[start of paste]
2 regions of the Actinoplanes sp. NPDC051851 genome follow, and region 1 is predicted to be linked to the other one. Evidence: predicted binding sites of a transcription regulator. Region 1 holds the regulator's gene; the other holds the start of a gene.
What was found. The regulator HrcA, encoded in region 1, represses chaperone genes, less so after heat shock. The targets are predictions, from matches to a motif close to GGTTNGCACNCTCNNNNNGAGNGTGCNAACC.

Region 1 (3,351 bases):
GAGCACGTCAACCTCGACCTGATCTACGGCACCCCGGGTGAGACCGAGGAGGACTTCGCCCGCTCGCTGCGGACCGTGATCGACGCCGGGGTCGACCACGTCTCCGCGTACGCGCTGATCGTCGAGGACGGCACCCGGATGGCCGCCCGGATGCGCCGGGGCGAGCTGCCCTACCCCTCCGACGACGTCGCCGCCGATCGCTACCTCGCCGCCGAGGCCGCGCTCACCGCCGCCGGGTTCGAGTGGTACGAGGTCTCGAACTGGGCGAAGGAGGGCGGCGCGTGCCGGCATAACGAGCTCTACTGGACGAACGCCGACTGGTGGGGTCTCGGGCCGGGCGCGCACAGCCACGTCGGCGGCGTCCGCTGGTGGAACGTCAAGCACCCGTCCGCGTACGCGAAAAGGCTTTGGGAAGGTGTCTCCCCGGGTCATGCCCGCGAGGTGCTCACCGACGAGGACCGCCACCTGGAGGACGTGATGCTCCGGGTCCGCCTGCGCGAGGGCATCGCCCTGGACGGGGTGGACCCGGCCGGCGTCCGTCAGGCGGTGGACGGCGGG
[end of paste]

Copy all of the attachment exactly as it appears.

2 regions of the Actinoplanes sp. NPDC051851 genome follow, and region 1 is predicted to be linked to the other one. Evidence: predicted binding sites of a transcription regulator. Region 1 holds the regulator's gene; the other holds the start of a gene.
What was found. The regulator HrcA, encoded in region 1, represses chaperone genes, less so after heat shock. The targets are predictions, from matches to a motif close to GGTTNGCACNCTCNNNNNGAGNGTGCNAACC.

Region 1 (3,351 bases):
GAGCACGTCAACCTCGACCTGATCTACGGCACCCCGGGTGAGACCGAGGAGGACTTCGCCCGCTCGCTGCGGACCGTGATCGACGCCGGGGTCGACCACGTCTCCGCGTACGCGCTGATCGTCGAGGACGGCACCCGGATGGCCGCCCGGATGCGCCGGGGCGAGCTGCCCTACCCCTCCGACGACGTCGCCGCCGATCGCTACCTCGCCGCCGAGGCCGCGCTCACCGCCGCCGGGTTCGAGTGGTACGAGGTCTCGAACTGGGCGAAGGAGGGCGGCGCGTGCCGGCATAACGAGCTCTACTGGACGAACGCCGACTGGTGGGGTCTCGGGCCGGGCGCGCACAGCCACGTCGGCGGCGTCCGCTGGTGGAACGTCAAGCACCCGTCCGCGTACGCGAAAAGGCTTTGGGAAGGTGTCTCCCCGGGTCATGCCCGCGAGGTGCTCACCGACGAGGACCGCCACCTGGAGGACGTGATGCTCCGGGTCCGCCTGCGCGAGGGCATCGCCCTGGACGGGGTGGACCCGGCCGGCGTCCGTCAGGCGGTGGACGGCGGG